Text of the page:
ESP Wiki is looking for moderators and active contributors!

Richard Posner on software patents

Richard Posner is an influential US judge. He became prominent in the patent debate in 2012 when he dismissed a law suit between Apple and Google.

Apple v. Google in 2012

Posner is an appeals court judge but decided to come down to a district court to hear a patent suit which Apple filed against Google's Motorola Mobility division, along with Google's countersuit. The trial was due to start on Monday, 11 June, but Posner released a statement on the Friday beforehand saying that although there may be infringement, no damage had been proven and he had decided to dismiss the case "with prejudice" (thus no further case possible for the same infringement).

On software and patents

Posner published a few articles about patents soon after the Apple v. Google case. He doesn't discuss abolishing software patents, but comments on software look like a direct copy of what anti-software-patent campaigns have been saying for years.

About software:

The problem of excessive patent protection is at present best illustrated by the software industry. This is a progressive, dynamic industry rife with invention. But the conditions that make patent protection essential in the pharmaceutical industry are absent. Nowadays most software innovation is incremental, created by teams of software engineers at modest cost, and also ephemeral—most software inventions are quickly superseded. Software innovation tends to be piecemeal — not entire devices, but components, so that a software device (a cellphone, a tablet, a laptop, etc.) may have tens of thousands, even hundreds of thousands, of separate components (bits of software code or bits of hardware), each one arguably patentable. The result is huge patent thickets, creating rich opportunities for trying to hamstring competitors by suing for infringement — and also for infringing, and then challenging the validity of the patent when the patentee sues you.

Further impediments to effective patent policy in the software industry include a shortage of patent examiners with the requisite technical skills, the limited technical competence of judges and jurors, the difficulty of assessing damages for infringement of a component rather than a complete product, and the instability of the software industry because of its technological dynamism, which creates incentives both to patent and to infringe patents and thus increases legal costs.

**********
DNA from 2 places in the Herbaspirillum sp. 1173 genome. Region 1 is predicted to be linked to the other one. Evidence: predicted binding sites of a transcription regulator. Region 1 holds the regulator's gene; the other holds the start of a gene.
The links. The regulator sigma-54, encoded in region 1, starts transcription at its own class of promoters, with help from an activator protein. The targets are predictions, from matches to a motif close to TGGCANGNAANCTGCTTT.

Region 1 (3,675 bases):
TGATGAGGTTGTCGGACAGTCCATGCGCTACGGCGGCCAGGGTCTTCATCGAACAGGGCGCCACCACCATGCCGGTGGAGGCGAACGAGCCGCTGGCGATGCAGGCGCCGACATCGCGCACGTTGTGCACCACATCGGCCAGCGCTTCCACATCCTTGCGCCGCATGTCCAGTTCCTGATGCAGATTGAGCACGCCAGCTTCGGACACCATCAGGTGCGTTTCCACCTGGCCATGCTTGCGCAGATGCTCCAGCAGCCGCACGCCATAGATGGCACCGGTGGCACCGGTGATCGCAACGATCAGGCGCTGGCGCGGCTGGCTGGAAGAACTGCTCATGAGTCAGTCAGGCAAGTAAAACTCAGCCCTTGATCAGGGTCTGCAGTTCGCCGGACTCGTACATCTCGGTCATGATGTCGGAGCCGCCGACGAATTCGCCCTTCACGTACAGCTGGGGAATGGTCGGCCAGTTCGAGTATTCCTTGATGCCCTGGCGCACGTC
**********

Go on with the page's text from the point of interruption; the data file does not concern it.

The pharmaceutical and software industries are the extremes so far as the social benefits and costs of patent protection are concerned, and there are many industries in between. My general sense, however, bolstered by an extensive academic literature, is that patent protection is on the whole excessive and that major reforms are necessary.[1]

In a second article, he doesn't mention software explicitly but he discusses a category of work that seems to fit into his previous description of the software field:

The reason is that the need for patent protection in order to provide incentives for innovation varies greatly across industries.

(...) pharmaceuticals are the poster child for the patent system. But few industries resemble pharmaceuticals in the respects that I've just described. In most, the cost of invention is low; or just being first confers a durable competitive advantage because consumers associate the inventing company's brand name with the product itself; or just being first gives the first company in the market a head start in reducing its costs as it becomes more experienced at producing and marketing the product; or the product will be superseded soon anyway, so there's no point to a patent monopoly that will last 20 years; or some or all of these factors are present. Most industries could get along fine without patent protection.

I would lay particular stress on the cost of invention. In an industry in which teams of engineers are employed on a salaried basis to conduct research on and development of product improvements, the cost of a specific improvement may be small, and when that is true it is difficult to make a case for granting a patent. The improvement will be made anyway, without patent protection, as part of the normal competitive process in markets where patents are unimportant.

(...) The cost of patenting and the cost of resolving disputes that may arise when competitors have patents are a social waste.[2]

Related pages on ESP Wiki

External links

Articles by Posner